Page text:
Guilherme Coelho

DDSP études for tenor saxophone & trumpet (2020). This work explores the use of the DDSP model, to introduce compositions, sound objects and performances in the practice of computer music and human-machine interactions. This artwork follows work on machine musicianship from researchers like Robert Rowe and George E. Lewis and explores AI as an instigator of compositional and performance explorations. The DDSP model ‘translates’ audio input material according to its understanding of what it was trained on and can transform inputs from a compositional, aesthetical and performative level. The use of the DDSP model presents machine-learning explorations through three layers of the creative process: composition, sound design and performance. Here, the études stemmed from training data of performances of tenor saxophone and trumpet and are referred to as machine learning performance translations. The études are mainly addressed as performances, and they should be listened to as aleatoric outputs from a machine musicianship filled with blemishes and moments of alluring idiosyncrasy.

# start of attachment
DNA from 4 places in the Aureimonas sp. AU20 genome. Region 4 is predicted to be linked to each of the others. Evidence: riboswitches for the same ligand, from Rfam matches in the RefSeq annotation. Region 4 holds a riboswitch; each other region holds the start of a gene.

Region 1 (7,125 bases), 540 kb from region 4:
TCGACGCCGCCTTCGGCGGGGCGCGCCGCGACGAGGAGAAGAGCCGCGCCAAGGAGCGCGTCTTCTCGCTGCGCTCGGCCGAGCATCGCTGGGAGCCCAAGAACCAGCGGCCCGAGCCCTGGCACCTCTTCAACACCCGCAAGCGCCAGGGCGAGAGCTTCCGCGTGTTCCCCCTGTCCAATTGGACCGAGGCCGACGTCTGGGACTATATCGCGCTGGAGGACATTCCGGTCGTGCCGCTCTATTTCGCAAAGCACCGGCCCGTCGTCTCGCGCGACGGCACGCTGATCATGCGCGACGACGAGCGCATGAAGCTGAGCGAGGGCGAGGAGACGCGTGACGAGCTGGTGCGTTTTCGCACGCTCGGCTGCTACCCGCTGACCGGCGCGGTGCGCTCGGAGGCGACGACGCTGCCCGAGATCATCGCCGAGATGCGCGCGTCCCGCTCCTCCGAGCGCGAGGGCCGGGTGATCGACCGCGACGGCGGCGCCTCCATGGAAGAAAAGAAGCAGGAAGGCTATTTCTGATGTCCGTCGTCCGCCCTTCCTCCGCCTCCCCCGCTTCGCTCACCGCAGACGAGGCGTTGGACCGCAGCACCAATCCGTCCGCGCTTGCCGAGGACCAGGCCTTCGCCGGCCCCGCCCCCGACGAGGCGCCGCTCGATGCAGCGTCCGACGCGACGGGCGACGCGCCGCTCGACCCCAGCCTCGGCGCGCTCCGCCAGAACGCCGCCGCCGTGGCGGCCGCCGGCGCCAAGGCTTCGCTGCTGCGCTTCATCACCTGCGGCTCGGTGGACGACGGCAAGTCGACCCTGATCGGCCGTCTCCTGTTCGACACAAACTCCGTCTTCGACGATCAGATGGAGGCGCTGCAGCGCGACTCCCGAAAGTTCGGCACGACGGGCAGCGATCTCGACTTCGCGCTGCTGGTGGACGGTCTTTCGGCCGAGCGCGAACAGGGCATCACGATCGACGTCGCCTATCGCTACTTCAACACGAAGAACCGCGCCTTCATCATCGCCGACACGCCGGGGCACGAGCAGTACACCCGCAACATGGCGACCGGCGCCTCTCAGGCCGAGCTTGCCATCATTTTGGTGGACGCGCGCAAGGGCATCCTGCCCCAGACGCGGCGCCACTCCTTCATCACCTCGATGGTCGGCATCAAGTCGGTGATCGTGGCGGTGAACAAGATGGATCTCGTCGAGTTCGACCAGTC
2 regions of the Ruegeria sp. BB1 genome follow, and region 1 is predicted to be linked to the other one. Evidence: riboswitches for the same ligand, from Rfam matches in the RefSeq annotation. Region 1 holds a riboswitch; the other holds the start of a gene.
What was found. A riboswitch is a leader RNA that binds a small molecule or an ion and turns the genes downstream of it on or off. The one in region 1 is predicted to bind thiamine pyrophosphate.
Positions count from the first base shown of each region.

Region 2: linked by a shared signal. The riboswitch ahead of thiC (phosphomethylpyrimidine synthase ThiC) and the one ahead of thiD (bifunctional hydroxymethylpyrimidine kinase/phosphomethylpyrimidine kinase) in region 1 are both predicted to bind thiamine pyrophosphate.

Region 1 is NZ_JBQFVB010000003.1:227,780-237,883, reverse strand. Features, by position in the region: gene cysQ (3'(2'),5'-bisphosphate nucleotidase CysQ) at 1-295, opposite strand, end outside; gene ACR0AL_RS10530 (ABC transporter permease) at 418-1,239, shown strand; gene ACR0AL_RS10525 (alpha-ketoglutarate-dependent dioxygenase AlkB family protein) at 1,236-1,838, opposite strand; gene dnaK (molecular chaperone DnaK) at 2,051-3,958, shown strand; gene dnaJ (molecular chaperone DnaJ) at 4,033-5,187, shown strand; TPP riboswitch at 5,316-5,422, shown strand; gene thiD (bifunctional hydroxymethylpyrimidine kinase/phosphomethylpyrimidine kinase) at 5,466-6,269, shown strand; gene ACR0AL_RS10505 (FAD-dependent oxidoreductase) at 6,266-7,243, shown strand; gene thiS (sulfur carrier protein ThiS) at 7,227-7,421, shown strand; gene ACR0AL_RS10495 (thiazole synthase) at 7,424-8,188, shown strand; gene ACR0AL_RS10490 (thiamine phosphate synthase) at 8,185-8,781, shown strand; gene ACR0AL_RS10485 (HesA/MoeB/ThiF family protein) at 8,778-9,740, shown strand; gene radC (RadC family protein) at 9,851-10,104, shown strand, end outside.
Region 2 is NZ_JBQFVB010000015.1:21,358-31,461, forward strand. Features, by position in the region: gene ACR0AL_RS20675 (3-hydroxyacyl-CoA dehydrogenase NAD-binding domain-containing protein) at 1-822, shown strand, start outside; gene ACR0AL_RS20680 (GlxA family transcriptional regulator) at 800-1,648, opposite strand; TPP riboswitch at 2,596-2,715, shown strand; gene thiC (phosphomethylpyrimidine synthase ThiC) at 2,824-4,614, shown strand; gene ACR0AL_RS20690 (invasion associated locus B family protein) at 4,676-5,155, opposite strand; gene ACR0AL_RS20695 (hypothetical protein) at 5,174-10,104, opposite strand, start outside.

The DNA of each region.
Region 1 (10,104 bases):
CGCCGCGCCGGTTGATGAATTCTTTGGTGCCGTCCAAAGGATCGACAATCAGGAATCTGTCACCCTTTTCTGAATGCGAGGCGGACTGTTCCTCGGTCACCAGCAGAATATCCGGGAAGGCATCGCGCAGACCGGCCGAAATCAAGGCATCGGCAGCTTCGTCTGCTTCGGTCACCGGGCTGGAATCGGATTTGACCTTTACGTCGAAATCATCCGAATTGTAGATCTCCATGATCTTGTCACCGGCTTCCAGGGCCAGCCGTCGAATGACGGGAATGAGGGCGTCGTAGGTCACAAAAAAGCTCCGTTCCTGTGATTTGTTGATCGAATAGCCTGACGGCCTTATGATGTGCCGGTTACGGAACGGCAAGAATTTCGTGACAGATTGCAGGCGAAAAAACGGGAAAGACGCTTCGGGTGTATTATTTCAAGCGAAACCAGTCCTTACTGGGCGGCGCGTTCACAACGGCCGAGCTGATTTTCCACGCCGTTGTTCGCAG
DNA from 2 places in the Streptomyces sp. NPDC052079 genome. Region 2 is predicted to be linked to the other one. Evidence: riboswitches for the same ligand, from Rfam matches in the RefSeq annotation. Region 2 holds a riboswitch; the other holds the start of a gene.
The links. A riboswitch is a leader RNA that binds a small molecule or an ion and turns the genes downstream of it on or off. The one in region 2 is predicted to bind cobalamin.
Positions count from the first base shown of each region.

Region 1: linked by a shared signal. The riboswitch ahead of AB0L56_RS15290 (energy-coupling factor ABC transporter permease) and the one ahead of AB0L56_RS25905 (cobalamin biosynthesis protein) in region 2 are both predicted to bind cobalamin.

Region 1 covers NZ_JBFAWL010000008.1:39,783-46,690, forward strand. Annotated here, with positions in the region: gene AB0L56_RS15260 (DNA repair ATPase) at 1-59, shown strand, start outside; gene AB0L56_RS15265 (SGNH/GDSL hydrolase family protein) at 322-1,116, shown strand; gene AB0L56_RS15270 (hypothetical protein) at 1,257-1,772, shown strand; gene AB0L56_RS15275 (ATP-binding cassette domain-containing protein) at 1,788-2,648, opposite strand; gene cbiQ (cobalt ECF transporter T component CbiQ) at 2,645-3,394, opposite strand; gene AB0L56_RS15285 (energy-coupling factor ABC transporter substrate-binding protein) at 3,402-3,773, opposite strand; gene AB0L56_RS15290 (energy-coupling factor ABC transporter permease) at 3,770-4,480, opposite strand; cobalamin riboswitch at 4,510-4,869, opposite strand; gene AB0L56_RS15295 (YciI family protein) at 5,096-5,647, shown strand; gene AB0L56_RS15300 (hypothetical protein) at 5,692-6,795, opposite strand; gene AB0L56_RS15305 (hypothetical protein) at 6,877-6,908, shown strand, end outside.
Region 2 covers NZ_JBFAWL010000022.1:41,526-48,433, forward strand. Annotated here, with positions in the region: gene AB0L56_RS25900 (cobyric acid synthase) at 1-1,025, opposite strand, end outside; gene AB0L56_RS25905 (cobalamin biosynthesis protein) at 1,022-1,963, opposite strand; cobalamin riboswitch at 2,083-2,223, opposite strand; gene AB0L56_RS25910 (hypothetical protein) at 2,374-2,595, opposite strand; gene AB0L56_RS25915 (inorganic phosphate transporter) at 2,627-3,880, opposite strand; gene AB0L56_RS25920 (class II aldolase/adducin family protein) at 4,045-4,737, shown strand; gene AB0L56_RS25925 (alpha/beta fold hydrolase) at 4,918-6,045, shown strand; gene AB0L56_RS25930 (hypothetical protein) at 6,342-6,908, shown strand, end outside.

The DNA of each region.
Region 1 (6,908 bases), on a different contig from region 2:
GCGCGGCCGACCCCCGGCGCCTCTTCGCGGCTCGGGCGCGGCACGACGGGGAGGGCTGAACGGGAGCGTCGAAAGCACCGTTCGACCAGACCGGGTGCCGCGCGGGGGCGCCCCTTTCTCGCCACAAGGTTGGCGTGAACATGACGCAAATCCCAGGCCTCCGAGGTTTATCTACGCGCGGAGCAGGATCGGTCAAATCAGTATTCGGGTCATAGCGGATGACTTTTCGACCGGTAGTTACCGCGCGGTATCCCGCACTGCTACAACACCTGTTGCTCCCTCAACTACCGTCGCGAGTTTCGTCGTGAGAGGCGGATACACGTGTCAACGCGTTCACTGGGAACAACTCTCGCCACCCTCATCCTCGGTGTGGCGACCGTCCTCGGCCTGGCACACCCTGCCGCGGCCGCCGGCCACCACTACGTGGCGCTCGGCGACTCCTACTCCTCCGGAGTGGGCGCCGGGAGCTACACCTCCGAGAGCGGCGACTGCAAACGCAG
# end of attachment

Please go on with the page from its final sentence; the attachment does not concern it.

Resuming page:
These études stemmed from translations of its author and they explore the ability of this model towards transhumanist musical literacies that explore different modes of listening and languages outside of their respective instrument idioms. Input material became a reservoir of structural and conceptual possibilities – allowing the model to provide new and characteristic interpretations through idiomatic performances. The model harnessed content in flexible compositional formats and alluring idiomatic behaviours, providing new abstract and intuitive performances to the authors material. The model provided idiomatic performances characterized by peculiar levels of singular expression that exhibit idiosyncratic forms of machine musicianship, allowing each instrument model to become a sort of improvisation and performance partner. The DDSP model showcased behaviours that breakthrough the traditional hierarchies of the instruments that it attempted to reproduce. The ingenuity and expressive, disjointed behaviours of the model exhibited urges towards improvisational explorations that encourage modes beyond established practices of instrumental techniques of these instruments and showcase ‘extended DDSP techniques’ that alter the sonic characteristics available in the organic forms of these instruments.

These pieces should be approached and listened to as epistemic études that can inquire structuralist notions of composition and performance from a human and a non-human standpoint. Hence, these études are mainly dedicated to free, inhibited études: the work presented here focuses on idiomatic performative music and extends to the general topic of improvisational frames and musical literacies, exploring new modes of improvising languages, practices and compositions that exist inside and outside of the issue of practising established idioms.